Fox Chase Cancer Center "Tailors" Radiation Therapy to Help Reduce Erectile Dysfunction in Men Treated for Prostate Cancer
PHILADELPHIA (February 5, 2004) -- Impotence, or erectile dysfunction, is one of the most dreaded complications following surgery or radiation therapy for prostate cancer. In a new study at Fox Chase Cancer Center, radiation therapy is being "tailored" for some patients to determine if impotence can be avoided.
The study is for patients who chose a form of radiation therapy called IMRT. All of the patients in the study will receive the standard dose of radiation to the prostate, but for half of the men, the treatment will be specifically tailored to reduce the amount of radiation that is delivered to the erectile tissues surrounding the prostate.
"The erectile tissues lie very close to the prostate. There is evidence that delivering lower doses of radiation to the erectile tissues will lead to fewer incidences of erectile dysfunction," explain Eric Horwitz, MD, the Fox Chase physician leading the study. "Our first priority in treating someone with prostate cancer is to offer the most likely treatment that will cure the disease. Our preliminary data demonstrates that we can achieve a cure even after lowering the dose of radiation to the erectile tissues."
A recent Fox Chase study showed that the radiation delivered to erectile tissues can be reduced by as much as 60 percent without compromising treatment outcome. Other studies show that the best cure rates are achieved when high doses of radiation are delivered directly to the prostate.
"IMRT is the only technology that allows physicians to arrange the radiation beams in such a way that we can reduce the radiation to the erectile tissues while boosting the dose to the prostate," Horwitz said.
IMRT is the latest of a series of technologic advances designed to improve the precision of radiation therapy. IMRT allows for the very precise delivery of radiation by dividing each beam into 60-100 multiple segments. This allows physicians to maximize the dose to the tumor where it is thickest and minimize the radiation dose to the surrounding healthy tissue, enabling the radiation oncologist to administer high doses of radiation with extreme precision to the targeted prostate while sparing surrounding healthy organs.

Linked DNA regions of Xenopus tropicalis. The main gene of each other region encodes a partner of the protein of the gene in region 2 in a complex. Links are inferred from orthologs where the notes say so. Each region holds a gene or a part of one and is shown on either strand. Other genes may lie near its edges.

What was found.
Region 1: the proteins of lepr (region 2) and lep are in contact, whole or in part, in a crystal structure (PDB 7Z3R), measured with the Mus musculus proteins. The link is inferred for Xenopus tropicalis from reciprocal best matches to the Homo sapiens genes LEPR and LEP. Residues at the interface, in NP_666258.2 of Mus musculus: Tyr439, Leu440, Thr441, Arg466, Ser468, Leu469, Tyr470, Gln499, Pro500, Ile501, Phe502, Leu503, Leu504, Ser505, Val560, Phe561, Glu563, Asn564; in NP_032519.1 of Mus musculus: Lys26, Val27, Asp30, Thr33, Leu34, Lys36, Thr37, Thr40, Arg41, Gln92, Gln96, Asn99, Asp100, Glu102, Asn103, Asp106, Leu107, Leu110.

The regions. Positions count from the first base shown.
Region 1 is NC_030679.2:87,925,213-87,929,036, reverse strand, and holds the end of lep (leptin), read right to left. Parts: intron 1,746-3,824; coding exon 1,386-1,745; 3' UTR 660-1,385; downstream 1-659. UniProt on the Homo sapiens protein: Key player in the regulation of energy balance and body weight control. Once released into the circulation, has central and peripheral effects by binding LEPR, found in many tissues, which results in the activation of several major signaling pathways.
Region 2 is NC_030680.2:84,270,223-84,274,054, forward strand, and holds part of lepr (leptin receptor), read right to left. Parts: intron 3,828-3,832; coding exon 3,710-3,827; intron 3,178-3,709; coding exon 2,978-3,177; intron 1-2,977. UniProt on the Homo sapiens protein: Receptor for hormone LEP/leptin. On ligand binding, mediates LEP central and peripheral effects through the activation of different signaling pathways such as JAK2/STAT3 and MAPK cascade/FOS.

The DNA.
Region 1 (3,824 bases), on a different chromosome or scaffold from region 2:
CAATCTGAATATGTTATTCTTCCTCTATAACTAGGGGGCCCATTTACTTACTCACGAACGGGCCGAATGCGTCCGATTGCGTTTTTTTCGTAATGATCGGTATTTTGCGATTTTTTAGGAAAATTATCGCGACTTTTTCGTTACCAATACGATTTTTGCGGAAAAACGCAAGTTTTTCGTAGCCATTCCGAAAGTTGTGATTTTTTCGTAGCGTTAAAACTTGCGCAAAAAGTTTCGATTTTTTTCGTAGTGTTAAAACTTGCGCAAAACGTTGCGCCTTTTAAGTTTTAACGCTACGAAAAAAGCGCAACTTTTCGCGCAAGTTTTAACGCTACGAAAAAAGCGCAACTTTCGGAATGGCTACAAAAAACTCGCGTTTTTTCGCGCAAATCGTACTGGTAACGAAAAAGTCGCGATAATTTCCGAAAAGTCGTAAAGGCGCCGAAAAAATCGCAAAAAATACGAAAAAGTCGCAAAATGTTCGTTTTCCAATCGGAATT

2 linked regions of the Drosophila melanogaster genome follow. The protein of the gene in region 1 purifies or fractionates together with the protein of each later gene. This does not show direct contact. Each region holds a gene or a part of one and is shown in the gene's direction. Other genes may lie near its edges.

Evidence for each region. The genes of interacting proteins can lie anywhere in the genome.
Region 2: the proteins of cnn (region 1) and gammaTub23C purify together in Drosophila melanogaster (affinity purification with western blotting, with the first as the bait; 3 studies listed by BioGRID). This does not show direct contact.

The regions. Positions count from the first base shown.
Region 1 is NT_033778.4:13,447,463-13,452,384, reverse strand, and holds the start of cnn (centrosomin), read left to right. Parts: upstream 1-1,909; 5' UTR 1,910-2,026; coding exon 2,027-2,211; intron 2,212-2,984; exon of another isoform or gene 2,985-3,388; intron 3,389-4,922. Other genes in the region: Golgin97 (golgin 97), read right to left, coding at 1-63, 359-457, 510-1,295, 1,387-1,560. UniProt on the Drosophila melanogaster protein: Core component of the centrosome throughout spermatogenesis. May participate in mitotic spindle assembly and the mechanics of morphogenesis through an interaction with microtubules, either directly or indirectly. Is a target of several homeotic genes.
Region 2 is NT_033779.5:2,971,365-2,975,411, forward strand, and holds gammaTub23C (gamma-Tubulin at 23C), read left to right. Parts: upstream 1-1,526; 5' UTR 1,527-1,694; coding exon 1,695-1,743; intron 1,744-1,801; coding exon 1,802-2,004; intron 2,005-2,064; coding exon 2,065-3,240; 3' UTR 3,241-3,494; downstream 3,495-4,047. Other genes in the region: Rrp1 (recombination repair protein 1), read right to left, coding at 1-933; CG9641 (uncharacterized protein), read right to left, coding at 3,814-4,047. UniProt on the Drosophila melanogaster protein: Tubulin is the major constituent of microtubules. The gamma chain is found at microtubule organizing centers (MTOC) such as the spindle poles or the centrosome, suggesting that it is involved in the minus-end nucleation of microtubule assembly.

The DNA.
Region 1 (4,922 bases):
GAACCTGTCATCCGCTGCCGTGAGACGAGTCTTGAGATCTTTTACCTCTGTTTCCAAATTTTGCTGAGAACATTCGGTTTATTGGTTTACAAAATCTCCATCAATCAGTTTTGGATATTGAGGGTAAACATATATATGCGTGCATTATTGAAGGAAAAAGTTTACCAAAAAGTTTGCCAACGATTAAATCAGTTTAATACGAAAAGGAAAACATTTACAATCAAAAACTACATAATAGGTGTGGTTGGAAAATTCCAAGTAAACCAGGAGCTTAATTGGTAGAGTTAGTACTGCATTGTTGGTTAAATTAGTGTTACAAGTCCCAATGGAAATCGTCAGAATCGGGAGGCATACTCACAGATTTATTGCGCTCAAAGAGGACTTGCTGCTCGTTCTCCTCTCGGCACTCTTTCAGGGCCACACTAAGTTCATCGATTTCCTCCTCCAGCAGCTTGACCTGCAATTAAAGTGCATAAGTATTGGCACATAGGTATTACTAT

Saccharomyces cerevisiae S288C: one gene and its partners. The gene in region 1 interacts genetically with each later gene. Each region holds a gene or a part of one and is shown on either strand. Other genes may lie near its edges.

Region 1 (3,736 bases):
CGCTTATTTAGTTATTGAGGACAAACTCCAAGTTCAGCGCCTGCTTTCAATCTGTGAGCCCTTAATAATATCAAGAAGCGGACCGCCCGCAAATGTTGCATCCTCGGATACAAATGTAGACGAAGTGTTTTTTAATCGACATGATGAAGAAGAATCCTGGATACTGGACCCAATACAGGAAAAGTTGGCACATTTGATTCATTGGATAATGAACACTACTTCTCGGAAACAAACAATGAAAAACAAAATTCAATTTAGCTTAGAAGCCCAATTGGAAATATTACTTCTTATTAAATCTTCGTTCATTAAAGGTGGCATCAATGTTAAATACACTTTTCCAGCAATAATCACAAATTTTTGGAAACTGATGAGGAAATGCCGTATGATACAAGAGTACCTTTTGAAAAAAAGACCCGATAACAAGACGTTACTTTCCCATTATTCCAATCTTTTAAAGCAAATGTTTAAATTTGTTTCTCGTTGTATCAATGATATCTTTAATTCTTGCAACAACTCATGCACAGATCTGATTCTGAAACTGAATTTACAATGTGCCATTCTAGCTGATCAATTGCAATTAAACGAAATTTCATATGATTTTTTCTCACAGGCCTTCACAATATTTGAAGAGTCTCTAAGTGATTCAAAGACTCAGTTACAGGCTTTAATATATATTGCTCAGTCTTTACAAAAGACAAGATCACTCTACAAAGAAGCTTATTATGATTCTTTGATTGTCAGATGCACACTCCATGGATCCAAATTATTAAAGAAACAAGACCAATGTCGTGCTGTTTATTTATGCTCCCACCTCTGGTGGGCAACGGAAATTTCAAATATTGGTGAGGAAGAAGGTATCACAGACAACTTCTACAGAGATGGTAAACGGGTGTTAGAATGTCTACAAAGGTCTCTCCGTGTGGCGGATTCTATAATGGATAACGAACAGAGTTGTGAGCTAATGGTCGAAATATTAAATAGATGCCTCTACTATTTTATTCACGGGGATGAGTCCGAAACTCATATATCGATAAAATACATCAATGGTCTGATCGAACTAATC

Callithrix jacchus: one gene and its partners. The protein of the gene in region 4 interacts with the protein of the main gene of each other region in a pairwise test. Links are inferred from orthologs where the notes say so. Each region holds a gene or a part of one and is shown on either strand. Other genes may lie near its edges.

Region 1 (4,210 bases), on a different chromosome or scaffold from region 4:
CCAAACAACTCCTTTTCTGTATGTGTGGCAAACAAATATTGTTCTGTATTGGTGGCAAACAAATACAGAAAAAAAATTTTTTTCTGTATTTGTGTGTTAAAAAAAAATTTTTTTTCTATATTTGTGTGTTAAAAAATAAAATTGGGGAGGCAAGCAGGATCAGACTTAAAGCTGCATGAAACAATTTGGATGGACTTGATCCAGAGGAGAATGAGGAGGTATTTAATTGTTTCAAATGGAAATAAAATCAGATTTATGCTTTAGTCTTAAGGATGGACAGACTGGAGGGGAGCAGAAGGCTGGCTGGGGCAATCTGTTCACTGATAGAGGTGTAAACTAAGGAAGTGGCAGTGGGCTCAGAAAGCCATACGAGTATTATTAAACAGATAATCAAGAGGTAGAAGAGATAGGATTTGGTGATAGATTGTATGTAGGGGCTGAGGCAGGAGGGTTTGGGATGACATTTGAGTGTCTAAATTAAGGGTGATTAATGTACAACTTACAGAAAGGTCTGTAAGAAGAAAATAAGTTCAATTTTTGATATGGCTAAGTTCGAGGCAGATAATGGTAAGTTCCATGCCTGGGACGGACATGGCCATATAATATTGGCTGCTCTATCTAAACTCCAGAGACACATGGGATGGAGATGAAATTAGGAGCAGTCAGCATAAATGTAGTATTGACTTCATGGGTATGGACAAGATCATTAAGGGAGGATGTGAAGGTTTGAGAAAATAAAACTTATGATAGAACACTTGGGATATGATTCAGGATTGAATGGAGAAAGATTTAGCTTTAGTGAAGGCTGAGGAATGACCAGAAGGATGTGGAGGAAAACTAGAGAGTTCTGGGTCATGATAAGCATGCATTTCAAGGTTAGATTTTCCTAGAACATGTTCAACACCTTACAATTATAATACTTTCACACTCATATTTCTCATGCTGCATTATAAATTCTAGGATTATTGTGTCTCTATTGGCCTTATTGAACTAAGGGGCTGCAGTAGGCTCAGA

All patients in this clinical study will receive the same standard dose of radiation delivered to the prostate using IMRT. Some patients, however, will be randomly selected to receive the specially tailored treatment plan to reduce the level of radiation delivered to erectile tissues.
"IMRT provides excellent control over the radiation dose we deliver," said Horwitz. "Many places are offering patient only partial treatment using IMRT, but it is critical that patients receive IMRT from the start until the end of treatment in order to realize the full potential of this treatment."
Horwitz suggests that patients seeking IMRT ask the following questions:
Q: How long have your physicians been using IMRT and how many patients have been treated?
Fox Chase and other comprehensive cancer centers, physicians have been using IMRT for almost 4 years. Fox Chase has treated more than 1300 patients with IMRT.
Q: What technologies are employed to ensure daily accuracy when treating prostate cancer?
Since the prostate moves inside your body, it is important that it be identified daily so that treatment can be adjusted to reflect the prostate's movement. At Fox Chase, this is accomplished with MRI planning, daily BAT ultrasound, and the CT-on-Rails.
Q: Is there a physicist dedicated to working on the IMRT treatment plans?
At Fox Chase, we have a staff of physicists who design treatment plans daily.
Fox Chase Cancer Center, part of the Temple University Health System, is one of the leading cancer research and treatment centers in the United States. Founded in 1904 in Philadelphia as one of the nation’s first cancer hospitals, Fox Chase was also among the first institutions to be designated a National Cancer Institute Comprehensive Cancer Center in 1974. Fox Chase researchers have won the highest awards in their fields, including two Nobel Prizes. Fox Chase physicians are also routinely recognized in national rankings, and the Center’s nursing program has received the Magnet recognition for excellence four consecutive times. Today, Fox Chase conducts a broad array of nationally competitive basic, translational, and clinical research, with special programs in cancer prevention, detection, survivorship, and community outreach. For more information, call 1-888-FOX CHASE or (1-888-369-2427).